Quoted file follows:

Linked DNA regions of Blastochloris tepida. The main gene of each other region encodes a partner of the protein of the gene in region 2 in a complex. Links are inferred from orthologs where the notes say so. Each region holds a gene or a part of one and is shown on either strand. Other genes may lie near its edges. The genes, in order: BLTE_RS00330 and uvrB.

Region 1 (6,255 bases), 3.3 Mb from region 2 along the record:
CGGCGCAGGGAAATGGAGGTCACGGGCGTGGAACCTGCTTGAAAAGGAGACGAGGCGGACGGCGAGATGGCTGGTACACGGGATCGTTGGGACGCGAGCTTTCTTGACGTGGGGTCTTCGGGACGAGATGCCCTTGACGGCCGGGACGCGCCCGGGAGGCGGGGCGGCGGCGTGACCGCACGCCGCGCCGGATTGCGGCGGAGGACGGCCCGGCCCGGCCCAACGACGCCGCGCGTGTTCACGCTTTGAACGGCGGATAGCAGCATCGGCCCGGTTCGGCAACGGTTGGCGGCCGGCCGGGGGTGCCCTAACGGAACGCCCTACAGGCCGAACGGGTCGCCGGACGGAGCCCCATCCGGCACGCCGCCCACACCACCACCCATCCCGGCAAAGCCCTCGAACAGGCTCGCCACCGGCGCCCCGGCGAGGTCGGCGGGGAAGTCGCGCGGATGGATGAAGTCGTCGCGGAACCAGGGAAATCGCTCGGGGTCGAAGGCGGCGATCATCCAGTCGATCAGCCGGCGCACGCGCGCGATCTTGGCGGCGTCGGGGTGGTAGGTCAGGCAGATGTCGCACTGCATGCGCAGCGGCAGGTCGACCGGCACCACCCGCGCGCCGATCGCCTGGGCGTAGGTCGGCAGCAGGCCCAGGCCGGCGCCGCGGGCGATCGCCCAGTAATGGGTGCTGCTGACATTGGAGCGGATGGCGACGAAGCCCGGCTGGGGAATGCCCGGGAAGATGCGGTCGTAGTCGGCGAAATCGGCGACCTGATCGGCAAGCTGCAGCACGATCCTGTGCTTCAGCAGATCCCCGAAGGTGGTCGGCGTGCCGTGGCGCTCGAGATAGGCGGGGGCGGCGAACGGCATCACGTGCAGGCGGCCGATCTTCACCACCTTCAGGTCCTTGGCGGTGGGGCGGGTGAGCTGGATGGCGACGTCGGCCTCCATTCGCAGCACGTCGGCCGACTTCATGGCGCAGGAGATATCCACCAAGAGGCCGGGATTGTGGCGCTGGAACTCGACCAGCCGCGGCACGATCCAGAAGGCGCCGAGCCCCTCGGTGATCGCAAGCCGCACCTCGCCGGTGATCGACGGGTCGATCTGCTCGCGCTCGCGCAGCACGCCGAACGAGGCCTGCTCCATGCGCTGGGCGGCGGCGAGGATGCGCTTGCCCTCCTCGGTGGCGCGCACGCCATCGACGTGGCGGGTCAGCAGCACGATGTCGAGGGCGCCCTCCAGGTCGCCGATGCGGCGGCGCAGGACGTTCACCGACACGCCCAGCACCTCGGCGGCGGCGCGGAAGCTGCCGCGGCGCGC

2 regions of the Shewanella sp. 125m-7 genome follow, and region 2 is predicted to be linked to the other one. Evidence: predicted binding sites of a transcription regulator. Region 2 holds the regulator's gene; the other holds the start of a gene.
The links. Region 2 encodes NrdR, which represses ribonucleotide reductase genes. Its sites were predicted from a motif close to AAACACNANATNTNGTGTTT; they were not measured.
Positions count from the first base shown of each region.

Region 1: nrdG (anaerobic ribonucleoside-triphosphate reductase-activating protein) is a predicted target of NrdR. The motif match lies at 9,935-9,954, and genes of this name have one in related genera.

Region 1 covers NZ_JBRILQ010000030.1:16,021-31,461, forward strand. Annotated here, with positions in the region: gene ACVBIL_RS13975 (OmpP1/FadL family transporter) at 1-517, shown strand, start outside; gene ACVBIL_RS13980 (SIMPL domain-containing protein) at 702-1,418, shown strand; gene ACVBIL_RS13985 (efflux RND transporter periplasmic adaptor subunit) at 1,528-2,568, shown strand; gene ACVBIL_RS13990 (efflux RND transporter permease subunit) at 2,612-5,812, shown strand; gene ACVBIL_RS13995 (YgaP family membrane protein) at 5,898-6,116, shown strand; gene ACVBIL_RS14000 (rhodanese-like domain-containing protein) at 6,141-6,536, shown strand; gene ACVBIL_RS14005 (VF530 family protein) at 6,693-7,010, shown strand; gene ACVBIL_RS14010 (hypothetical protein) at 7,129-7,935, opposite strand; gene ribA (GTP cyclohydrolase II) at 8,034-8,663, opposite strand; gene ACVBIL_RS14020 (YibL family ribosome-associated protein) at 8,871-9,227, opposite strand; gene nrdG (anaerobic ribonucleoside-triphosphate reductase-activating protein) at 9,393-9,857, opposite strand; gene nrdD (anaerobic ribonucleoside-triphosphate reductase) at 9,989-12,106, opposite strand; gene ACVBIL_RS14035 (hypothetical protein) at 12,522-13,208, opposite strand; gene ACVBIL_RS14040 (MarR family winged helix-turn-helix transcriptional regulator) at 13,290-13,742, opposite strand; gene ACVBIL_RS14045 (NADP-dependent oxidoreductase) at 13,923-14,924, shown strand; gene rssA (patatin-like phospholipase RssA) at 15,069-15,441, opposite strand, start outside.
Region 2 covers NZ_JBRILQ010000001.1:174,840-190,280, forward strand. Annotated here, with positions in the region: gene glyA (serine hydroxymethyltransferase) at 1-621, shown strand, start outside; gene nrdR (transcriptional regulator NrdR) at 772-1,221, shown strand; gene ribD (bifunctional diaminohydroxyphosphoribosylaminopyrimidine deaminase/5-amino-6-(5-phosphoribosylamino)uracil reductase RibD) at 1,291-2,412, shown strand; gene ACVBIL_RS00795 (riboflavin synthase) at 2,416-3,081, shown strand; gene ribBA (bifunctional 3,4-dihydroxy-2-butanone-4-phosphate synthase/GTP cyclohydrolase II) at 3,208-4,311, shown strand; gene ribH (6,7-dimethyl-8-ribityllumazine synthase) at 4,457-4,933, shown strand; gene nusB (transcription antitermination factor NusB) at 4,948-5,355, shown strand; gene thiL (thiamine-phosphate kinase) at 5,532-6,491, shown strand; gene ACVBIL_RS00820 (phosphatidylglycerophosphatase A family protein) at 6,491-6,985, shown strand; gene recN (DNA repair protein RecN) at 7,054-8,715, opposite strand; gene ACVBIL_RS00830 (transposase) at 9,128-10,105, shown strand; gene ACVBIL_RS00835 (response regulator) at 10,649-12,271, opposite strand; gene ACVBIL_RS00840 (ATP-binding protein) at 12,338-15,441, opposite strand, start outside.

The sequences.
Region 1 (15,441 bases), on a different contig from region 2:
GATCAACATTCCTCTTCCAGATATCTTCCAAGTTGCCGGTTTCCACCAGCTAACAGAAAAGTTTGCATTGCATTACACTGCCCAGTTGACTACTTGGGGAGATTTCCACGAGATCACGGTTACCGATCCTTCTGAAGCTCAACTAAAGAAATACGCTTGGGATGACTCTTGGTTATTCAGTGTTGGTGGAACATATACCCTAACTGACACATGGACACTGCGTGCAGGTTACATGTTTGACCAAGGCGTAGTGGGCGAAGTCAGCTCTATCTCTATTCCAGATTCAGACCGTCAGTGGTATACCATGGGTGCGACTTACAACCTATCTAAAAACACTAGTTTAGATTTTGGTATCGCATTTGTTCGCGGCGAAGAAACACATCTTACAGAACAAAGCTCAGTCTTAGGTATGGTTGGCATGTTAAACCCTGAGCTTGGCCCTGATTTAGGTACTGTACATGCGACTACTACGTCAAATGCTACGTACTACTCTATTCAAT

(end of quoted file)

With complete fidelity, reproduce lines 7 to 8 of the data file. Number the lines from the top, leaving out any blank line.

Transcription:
Region 1: nrdG (anaerobic ribonucleoside-triphosphate reductase-activating protein) is a predicted target of NrdR. The motif match lies at 9,935-9,954, and genes of this name have one in related genera.

Region 1 covers NZ_JBRILQ010000030.1:16,021-31,461, forward strand. Annotated here, with positions in the region: gene ACVBIL_RS13975 (OmpP1/FadL family transporter) at 1-517, shown strand, start outside; gene ACVBIL_RS13980 (SIMPL domain-containing protein) at 702-1,418, shown strand; gene ACVBIL_RS13985 (efflux RND transporter periplasmic adaptor subunit) at 1,528-2,568, shown strand; gene ACVBIL_RS13990 (efflux RND transporter permease subunit) at 2,612-5,812, shown strand; gene ACVBIL_RS13995 (YgaP family membrane protein) at 5,898-6,116, shown strand; gene ACVBIL_RS14000 (rhodanese-like domain-containing protein) at 6,141-6,536, shown strand; gene ACVBIL_RS14005 (VF530 family protein) at 6,693-7,010, shown strand; gene ACVBIL_RS14010 (hypothetical protein) at 7,129-7,935, opposite strand; gene ribA (GTP cyclohydrolase II) at 8,034-8,663, opposite strand; gene ACVBIL_RS14020 (YibL family ribosome-associated protein) at 8,871-9,227, opposite strand; gene nrdG (anaerobic ribonucleoside-triphosphate reductase-activating protein) at 9,393-9,857, opposite strand; gene nrdD (anaerobic ribonucleoside-triphosphate reductase) at 9,989-12,106, opposite strand; gene ACVBIL_RS14035 (hypothetical protein) at 12,522-13,208, opposite strand; gene ACVBIL_RS14040 (MarR family winged helix-turn-helix transcriptional regulator) at 13,290-13,742, opposite strand; gene ACVBIL_RS14045 (NADP-dependent oxidoreductase) at 13,923-14,924, shown strand; gene rssA (patatin-like phospholipase RssA) at 15,069-15,441, opposite strand, start outside.